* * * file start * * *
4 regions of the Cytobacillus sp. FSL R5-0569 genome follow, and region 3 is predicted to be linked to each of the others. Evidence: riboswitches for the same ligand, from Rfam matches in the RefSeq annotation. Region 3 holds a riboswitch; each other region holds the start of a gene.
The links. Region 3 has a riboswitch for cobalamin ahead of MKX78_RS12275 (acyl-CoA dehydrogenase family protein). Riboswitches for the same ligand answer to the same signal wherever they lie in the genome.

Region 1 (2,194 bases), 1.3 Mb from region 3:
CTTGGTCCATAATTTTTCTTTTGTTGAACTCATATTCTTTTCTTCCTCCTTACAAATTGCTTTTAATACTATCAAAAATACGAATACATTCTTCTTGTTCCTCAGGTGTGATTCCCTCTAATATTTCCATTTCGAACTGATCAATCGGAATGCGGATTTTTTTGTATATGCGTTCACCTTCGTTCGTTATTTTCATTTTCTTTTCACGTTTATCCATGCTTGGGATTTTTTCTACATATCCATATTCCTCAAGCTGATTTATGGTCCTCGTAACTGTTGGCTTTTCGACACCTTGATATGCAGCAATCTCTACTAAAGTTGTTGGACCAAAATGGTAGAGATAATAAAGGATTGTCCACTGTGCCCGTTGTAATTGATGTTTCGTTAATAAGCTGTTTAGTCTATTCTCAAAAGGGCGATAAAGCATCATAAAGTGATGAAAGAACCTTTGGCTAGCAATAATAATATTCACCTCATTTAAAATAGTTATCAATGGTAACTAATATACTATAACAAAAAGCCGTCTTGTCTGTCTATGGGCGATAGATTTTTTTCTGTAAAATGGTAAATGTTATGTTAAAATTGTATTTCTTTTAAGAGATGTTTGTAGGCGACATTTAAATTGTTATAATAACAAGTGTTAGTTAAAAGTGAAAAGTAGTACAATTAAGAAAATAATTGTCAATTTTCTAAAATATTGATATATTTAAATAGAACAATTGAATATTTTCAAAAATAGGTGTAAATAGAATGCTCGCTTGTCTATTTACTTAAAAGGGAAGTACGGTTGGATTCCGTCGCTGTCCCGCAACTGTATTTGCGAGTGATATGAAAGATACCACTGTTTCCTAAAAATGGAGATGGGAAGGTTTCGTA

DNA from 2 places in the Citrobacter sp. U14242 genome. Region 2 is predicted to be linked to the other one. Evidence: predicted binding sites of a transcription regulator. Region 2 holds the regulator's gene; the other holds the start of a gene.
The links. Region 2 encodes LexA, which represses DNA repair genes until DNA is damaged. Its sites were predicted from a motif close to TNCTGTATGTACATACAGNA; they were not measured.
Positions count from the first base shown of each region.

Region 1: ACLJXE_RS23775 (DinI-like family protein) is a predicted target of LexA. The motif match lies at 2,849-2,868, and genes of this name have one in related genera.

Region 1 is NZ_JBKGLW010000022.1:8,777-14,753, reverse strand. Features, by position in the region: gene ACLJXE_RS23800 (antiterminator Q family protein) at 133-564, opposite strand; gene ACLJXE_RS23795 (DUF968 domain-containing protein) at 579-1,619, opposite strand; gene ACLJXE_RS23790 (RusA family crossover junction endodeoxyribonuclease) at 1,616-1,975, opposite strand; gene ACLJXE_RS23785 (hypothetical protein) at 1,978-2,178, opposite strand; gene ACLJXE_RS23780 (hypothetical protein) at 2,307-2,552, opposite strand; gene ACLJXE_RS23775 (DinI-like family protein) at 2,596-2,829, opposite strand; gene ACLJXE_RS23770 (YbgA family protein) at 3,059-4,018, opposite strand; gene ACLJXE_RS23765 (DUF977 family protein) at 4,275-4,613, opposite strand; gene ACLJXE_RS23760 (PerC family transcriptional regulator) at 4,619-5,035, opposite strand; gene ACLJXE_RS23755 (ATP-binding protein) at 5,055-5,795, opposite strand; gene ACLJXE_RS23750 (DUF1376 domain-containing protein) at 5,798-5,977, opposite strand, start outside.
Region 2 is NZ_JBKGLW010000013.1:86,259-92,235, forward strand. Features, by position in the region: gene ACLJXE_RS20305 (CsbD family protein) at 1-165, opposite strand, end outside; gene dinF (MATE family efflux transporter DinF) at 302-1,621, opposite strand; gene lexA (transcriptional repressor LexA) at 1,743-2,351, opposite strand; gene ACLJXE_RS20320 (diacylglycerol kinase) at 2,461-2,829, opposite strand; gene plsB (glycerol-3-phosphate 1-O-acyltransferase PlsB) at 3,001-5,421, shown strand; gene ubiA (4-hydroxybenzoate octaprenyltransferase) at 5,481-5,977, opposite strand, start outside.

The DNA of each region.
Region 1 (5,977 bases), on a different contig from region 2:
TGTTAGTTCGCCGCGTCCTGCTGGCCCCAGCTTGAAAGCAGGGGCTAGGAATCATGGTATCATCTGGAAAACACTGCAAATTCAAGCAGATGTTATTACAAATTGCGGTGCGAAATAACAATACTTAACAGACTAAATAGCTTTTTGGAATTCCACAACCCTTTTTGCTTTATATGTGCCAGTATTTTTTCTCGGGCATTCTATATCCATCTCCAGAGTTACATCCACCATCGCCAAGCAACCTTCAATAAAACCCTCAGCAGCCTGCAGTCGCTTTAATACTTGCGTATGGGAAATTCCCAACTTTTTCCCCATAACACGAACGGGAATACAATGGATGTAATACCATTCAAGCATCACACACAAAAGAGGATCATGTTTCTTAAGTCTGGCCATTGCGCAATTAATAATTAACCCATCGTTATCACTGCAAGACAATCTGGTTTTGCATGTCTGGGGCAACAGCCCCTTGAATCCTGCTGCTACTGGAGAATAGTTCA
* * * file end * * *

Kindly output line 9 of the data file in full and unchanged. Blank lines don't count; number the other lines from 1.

Region 1 is NZ_JBKGLW010000022.1:8,777-14,753, reverse strand. Features, by position in the region: gene ACLJXE_RS23800 (antiterminator Q family protein) at 133-564, opposite strand; gene ACLJXE_RS23795 (DUF968 domain-containing protein) at 579-1,619, opposite strand; gene ACLJXE_RS23790 (RusA family crossover junction endodeoxyribonuclease) at 1,616-1,975, opposite strand; gene ACLJXE_RS23785 (hypothetical protein) at 1,978-2,178, opposite strand; gene ACLJXE_RS23780 (hypothetical protein) at 2,307-2,552, opposite strand; gene ACLJXE_RS23775 (DinI-like family protein) at 2,596-2,829, opposite strand; gene ACLJXE_RS23770 (YbgA family protein) at 3,059-4,018, opposite strand; gene ACLJXE_RS23765 (DUF977 family protein) at 4,275-4,613, opposite strand; gene ACLJXE_RS23760 (PerC family transcriptional regulator) at 4,619-5,035, opposite strand; gene ACLJXE_RS23755 (ATP-binding protein) at 5,055-5,795, opposite strand; gene ACLJXE_RS23750 (DUF1376 domain-containing protein) at 5,798-5,977, opposite strand, start outside.